Having completed our designated sightseeing trip, we decide to venture further afield into some of the smaller villages out in the countryside, with a vague idea to try and visit another water feature that was a little off the beaten track. Caldron Linn is a natural water plunge, a small falls but hugely powerful, as the entirety of the Snake River is squeezed through a gap of 40 feet. It does not have an official viewpoint as such, there is no gated entrance, fee to pay, tourist shops etc. It is a natural landscape feature that is just as much worth seeing as Shoshone Falls and is actually better, in my opinion, because of the access you can have to it.
Once you found the unmarked country road leading to it, jostle down the gravel track and parked in the grass; you then need to find your own track to get right down to the water’s edge. You have the option of boulder hopping to gain access to the rippling water before the falls, or if you head off to the right-hand side of this rock area, you can simply walk through the tall grasses to stand practically right next to the waterfall drop off (or slightly above if you feel a little intimidated by it).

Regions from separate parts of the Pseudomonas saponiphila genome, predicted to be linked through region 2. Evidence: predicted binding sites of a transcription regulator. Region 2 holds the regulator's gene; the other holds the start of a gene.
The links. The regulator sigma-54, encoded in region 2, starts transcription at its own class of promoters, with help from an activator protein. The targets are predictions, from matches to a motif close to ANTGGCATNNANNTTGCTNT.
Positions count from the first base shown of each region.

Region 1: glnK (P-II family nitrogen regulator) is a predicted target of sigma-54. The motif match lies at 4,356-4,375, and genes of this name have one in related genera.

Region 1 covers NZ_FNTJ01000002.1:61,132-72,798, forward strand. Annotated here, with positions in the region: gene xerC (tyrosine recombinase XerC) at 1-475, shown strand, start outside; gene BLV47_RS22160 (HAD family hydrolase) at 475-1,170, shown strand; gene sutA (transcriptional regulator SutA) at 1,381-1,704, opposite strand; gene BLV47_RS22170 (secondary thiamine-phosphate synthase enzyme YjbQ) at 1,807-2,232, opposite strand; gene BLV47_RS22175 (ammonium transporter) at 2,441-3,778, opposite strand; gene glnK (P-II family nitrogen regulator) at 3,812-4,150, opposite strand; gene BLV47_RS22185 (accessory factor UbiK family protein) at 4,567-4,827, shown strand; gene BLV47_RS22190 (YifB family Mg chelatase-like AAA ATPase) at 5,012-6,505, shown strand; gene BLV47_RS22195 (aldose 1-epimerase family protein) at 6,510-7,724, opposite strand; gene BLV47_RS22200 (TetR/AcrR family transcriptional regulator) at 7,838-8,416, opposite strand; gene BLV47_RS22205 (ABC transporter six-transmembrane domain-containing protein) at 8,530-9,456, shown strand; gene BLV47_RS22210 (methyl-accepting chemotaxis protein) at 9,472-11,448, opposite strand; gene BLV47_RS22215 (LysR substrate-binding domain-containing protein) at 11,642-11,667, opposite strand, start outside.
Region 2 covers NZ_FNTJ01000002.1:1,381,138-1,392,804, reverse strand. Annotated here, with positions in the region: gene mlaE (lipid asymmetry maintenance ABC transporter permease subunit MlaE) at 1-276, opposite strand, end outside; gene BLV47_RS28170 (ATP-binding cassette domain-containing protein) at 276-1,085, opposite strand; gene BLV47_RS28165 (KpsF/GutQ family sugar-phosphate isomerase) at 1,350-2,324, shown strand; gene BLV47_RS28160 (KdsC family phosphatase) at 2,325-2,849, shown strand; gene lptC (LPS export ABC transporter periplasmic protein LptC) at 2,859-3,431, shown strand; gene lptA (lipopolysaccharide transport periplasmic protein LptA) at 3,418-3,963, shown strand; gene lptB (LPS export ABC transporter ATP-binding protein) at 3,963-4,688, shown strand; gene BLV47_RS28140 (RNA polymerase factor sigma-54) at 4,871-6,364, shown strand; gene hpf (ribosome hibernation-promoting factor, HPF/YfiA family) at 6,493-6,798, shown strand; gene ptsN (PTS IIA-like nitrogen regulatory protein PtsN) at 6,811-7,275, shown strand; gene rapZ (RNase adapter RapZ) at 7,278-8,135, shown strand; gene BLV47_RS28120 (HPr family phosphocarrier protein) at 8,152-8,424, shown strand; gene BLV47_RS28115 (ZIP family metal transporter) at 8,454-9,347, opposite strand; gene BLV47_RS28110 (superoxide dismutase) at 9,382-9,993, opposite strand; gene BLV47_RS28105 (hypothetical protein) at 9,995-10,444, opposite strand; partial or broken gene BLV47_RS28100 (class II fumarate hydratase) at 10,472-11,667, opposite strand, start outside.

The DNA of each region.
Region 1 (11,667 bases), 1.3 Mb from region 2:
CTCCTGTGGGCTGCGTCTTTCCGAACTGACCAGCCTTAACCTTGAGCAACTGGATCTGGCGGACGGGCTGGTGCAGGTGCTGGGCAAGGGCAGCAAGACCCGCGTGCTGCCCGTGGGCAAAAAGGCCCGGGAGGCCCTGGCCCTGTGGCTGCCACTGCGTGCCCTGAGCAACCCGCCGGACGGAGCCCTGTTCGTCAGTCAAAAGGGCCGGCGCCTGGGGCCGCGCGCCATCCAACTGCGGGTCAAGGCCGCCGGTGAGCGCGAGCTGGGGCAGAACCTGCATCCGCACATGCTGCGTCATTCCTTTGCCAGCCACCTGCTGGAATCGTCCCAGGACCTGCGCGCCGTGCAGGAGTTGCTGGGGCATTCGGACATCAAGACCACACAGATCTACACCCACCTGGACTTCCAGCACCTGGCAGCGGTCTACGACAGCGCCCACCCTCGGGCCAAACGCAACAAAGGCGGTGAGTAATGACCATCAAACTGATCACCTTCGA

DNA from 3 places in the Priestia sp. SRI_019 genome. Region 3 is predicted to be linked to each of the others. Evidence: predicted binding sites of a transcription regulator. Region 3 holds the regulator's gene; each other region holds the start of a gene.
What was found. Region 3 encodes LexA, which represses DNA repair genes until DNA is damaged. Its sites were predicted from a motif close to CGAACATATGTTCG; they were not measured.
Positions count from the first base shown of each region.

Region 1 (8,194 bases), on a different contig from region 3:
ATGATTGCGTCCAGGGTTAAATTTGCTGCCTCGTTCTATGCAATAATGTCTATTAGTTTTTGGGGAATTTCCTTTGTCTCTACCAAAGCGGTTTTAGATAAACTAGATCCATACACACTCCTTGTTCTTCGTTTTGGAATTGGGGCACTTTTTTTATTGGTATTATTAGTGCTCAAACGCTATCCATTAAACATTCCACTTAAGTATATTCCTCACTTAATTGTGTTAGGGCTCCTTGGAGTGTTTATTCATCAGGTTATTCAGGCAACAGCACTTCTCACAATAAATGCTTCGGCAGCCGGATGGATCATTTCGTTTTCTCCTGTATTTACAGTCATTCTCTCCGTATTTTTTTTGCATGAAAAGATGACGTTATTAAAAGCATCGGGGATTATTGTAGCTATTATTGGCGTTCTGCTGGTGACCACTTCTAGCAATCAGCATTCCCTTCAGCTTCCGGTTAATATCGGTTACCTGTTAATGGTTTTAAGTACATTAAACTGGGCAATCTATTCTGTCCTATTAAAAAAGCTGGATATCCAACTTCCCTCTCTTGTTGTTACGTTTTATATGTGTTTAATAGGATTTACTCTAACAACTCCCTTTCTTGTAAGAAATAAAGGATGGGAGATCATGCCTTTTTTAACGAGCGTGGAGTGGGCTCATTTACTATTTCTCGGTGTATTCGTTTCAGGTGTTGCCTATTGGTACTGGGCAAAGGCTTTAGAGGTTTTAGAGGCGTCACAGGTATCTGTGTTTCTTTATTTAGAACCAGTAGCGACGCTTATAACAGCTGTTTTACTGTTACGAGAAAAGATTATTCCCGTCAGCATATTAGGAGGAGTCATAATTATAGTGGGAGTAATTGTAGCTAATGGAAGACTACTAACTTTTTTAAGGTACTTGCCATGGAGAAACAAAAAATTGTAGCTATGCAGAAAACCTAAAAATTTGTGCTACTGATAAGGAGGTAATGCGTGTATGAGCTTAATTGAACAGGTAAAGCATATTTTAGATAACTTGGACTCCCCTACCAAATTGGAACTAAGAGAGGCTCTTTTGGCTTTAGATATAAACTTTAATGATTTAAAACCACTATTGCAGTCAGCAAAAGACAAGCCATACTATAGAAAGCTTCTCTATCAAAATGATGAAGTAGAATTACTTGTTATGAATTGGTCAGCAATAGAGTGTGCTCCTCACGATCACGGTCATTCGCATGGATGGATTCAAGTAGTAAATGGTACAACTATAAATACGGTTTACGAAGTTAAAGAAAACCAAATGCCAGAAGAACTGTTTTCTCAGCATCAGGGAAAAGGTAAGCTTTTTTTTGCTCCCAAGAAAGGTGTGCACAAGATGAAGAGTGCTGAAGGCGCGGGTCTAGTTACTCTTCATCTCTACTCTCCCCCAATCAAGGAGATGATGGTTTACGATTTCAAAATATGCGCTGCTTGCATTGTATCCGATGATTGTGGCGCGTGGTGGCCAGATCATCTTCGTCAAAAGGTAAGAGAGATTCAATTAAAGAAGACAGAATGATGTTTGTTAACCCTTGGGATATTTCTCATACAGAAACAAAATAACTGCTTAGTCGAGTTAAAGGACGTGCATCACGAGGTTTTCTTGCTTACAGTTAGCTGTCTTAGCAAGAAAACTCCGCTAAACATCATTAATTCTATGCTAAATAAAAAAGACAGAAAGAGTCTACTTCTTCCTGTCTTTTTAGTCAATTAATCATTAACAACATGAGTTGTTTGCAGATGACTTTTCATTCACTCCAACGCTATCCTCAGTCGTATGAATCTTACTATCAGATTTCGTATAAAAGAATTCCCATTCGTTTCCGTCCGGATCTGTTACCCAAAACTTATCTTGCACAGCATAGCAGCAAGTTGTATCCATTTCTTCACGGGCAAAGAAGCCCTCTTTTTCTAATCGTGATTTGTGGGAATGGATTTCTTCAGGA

It’s impossible to hear anything apart from gushing, crashing, churning, boiling and roiling water when you stand next to the falls. Shout in my ear why not, I can’t hear you.